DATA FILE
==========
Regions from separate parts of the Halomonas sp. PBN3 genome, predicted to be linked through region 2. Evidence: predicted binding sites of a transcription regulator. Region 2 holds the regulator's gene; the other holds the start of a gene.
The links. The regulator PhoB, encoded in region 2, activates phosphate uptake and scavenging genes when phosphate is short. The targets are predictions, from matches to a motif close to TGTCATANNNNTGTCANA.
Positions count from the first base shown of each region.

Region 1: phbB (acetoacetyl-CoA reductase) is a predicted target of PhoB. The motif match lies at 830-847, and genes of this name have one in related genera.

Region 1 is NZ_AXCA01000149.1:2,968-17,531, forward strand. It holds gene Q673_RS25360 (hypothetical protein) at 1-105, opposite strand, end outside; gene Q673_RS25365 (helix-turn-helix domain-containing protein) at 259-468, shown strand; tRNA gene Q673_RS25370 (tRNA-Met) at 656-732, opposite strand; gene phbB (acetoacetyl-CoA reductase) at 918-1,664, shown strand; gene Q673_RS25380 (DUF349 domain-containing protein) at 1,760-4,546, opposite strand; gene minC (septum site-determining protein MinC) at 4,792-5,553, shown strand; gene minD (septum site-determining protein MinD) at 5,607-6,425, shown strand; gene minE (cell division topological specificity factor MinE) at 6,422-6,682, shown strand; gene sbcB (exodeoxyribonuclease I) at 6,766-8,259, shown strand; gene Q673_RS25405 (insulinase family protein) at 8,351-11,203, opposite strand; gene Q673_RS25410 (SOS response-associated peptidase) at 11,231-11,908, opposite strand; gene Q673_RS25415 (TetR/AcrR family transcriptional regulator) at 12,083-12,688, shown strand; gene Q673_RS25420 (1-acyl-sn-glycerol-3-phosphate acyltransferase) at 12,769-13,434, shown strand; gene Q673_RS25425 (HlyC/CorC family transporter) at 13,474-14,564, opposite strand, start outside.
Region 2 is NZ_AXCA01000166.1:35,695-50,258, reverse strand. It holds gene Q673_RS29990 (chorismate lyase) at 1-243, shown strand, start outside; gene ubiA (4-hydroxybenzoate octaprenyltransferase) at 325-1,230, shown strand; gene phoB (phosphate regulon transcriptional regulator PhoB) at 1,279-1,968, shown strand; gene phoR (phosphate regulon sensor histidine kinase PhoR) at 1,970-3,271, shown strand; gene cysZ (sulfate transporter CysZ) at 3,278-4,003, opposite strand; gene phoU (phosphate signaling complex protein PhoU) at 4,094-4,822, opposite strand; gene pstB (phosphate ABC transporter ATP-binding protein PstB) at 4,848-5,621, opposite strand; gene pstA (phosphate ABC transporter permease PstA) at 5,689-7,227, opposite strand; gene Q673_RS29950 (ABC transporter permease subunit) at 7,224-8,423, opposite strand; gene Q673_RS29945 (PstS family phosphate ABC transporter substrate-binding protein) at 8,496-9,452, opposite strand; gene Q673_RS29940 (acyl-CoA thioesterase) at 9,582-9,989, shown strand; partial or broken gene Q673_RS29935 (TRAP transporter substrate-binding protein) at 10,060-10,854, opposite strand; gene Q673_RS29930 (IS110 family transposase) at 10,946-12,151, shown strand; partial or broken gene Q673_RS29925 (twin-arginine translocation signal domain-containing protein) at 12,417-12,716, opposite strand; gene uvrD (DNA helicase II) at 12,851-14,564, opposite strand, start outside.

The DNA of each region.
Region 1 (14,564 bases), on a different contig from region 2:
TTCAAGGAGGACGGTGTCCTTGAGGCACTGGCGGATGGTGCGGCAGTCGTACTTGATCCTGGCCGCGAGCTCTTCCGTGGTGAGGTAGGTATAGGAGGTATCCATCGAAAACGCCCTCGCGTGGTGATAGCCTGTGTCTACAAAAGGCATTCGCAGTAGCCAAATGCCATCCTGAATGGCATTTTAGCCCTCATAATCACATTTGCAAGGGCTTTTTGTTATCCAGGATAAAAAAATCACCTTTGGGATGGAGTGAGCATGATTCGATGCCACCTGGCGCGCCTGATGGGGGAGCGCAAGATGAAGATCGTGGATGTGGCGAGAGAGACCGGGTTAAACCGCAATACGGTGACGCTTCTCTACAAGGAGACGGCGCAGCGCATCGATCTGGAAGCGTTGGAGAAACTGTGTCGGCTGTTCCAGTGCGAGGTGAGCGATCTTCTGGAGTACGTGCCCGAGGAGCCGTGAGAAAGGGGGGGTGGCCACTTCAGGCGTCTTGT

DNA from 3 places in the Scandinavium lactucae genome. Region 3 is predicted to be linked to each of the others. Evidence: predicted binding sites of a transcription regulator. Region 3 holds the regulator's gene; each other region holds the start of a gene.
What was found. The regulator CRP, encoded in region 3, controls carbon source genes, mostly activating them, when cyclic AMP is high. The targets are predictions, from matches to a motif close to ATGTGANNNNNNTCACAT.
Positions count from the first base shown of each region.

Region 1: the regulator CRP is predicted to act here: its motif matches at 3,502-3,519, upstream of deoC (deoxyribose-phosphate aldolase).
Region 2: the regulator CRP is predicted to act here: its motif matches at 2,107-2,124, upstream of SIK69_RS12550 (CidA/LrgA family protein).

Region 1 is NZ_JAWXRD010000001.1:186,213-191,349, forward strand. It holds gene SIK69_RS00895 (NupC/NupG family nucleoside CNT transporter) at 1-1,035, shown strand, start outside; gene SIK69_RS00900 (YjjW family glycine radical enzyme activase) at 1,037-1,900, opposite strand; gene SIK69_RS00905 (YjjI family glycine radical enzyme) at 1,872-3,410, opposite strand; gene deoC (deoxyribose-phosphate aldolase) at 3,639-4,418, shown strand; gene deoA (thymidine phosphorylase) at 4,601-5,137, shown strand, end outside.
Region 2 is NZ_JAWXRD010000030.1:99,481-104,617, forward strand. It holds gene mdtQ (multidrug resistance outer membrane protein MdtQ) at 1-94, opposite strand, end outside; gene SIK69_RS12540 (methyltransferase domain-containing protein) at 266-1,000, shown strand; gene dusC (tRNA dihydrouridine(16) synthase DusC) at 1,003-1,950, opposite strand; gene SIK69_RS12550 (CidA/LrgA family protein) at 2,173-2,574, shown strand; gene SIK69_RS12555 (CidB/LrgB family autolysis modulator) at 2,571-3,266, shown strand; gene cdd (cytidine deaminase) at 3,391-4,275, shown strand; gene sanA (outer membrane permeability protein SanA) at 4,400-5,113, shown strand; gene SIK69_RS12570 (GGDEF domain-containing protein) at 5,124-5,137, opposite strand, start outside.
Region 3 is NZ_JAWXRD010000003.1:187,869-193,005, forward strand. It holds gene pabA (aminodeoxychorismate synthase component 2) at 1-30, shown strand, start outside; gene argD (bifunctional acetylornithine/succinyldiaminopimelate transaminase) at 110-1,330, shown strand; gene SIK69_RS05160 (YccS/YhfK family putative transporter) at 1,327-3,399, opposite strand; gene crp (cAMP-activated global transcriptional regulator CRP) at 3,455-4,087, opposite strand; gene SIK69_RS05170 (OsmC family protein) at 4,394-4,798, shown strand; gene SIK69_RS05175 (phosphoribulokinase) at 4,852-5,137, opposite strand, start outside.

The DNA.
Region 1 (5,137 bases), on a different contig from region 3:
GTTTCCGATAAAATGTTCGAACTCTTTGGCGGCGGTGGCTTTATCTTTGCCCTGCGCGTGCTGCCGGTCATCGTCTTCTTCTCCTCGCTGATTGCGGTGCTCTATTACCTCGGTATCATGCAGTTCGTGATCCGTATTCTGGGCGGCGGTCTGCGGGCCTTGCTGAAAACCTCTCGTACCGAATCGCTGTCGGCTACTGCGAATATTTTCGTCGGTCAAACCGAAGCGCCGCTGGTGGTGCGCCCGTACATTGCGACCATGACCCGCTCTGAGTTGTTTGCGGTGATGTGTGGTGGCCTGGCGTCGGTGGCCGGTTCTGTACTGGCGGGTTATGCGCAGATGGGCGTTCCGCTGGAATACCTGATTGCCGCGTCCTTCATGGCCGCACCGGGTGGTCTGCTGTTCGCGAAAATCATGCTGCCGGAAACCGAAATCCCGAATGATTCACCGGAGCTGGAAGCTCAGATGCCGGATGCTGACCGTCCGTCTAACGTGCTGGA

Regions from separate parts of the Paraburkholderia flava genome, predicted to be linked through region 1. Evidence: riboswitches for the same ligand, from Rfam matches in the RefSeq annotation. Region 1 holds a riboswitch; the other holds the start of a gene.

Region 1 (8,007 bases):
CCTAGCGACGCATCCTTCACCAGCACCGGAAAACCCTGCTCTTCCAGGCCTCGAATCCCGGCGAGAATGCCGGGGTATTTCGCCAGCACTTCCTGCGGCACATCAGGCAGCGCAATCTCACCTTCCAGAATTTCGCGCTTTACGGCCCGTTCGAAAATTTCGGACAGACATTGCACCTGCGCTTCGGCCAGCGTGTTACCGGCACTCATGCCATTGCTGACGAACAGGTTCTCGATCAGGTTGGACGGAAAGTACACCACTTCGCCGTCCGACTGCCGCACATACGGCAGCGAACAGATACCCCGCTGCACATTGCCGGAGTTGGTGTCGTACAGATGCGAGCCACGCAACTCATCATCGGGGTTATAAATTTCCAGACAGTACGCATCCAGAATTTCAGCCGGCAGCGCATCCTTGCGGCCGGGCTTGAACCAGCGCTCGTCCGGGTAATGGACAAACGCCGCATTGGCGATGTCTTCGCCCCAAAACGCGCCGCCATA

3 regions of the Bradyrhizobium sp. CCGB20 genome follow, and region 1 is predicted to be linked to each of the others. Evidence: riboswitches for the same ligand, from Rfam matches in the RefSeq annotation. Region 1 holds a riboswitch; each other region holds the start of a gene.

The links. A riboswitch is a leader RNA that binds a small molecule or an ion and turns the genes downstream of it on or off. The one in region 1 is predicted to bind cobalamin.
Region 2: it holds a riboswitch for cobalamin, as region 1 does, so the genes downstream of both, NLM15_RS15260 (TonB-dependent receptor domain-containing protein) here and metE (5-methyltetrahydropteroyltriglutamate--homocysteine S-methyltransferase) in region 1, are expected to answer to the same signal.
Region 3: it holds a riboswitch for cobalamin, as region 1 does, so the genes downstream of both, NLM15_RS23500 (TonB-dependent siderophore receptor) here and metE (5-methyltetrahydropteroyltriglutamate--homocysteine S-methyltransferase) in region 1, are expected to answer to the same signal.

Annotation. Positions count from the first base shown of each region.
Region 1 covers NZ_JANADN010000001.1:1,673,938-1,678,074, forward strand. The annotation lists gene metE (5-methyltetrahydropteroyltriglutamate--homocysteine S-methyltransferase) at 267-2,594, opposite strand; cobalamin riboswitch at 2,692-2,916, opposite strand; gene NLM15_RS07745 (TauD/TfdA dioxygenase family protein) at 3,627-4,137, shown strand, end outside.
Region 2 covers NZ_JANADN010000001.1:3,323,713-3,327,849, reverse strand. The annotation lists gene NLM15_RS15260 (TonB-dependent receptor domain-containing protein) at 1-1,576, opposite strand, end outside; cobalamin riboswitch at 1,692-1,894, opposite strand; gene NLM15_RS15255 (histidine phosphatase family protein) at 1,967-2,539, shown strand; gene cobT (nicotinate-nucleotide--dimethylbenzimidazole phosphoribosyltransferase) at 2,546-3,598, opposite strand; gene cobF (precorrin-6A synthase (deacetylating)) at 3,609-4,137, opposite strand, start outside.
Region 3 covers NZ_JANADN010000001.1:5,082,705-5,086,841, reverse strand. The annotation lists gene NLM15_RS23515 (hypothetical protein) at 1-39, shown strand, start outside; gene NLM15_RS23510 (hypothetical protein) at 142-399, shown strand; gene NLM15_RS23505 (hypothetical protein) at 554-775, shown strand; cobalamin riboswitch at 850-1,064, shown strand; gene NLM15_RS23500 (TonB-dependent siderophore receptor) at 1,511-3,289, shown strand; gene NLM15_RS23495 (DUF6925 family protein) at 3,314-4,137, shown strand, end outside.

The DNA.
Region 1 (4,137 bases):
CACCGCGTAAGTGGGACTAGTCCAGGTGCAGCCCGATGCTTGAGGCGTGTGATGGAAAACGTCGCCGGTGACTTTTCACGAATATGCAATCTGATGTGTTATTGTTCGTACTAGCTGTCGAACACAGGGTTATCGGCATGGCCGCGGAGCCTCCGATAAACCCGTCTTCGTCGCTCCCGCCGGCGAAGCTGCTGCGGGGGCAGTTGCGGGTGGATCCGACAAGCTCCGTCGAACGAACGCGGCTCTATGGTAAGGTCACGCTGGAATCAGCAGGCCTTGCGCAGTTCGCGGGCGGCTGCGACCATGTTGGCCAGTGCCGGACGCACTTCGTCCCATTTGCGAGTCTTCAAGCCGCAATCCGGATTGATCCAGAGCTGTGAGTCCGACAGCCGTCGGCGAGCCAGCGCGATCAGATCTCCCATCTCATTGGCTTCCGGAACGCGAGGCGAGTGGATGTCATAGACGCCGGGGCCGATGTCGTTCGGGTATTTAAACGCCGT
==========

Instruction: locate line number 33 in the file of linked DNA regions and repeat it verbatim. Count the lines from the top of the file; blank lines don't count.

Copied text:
Region 1 (4,137 bases):